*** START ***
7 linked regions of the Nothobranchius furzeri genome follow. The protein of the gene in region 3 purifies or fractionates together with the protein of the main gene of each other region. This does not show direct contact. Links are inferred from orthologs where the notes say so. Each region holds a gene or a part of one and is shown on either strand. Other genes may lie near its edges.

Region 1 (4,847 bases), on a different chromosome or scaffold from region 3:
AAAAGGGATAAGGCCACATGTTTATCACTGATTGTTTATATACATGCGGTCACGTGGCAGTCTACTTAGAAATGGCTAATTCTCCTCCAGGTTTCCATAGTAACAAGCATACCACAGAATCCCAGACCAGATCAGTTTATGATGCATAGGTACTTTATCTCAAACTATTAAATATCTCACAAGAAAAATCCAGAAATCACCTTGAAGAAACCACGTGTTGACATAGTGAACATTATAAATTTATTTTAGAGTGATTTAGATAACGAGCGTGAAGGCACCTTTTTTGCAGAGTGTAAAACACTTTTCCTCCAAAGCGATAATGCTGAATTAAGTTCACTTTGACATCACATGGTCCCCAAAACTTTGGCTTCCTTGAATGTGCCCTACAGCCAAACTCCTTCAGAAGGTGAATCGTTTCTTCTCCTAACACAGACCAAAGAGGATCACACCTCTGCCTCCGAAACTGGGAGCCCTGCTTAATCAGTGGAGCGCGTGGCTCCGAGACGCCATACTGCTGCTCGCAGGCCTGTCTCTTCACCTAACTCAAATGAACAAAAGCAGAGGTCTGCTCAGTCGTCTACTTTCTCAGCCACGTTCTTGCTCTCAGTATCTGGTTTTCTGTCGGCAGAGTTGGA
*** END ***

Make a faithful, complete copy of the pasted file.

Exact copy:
7 linked regions of the Nothobranchius furzeri genome follow. The protein of the gene in region 3 purifies or fractionates together with the protein of the main gene of each other region. This does not show direct contact. Links are inferred from orthologs where the notes say so. Each region holds a gene or a part of one and is shown on either strand. Other genes may lie near its edges.

Region 1 (4,847 bases), on a different chromosome or scaffold from region 3:
AAAAGGGATAAGGCCACATGTTTATCACTGATTGTTTATATACATGCGGTCACGTGGCAGTCTACTTAGAAATGGCTAATTCTCCTCCAGGTTTCCATAGTAACAAGCATACCACAGAATCCCAGACCAGATCAGTTTATGATGCATAGGTACTTTATCTCAAACTATTAAATATCTCACAAGAAAAATCCAGAAATCACCTTGAAGAAACCACGTGTTGACATAGTGAACATTATAAATTTATTTTAGAGTGATTTAGATAACGAGCGTGAAGGCACCTTTTTTGCAGAGTGTAAAACACTTTTCCTCCAAAGCGATAATGCTGAATTAAGTTCACTTTGACATCACATGGTCCCCAAAACTTTGGCTTCCTTGAATGTGCCCTACAGCCAAACTCCTTCAGAAGGTGAATCGTTTCTTCTCCTAACACAGACCAAAGAGGATCACACCTCTGCCTCCGAAACTGGGAGCCCTGCTTAATCAGTGGAGCGCGTGGCTCCGAGACGCCATACTGCTGCTCGCAGGCCTGTCTCTTCACCTAACTCAAATGAACAAAAGCAGAGGTCTGCTCAGTCGTCTACTTTCTCAGCCACGTTCTTGCTCTCAGTATCTGGTTTTCTGTCGGCAGAGTTGGA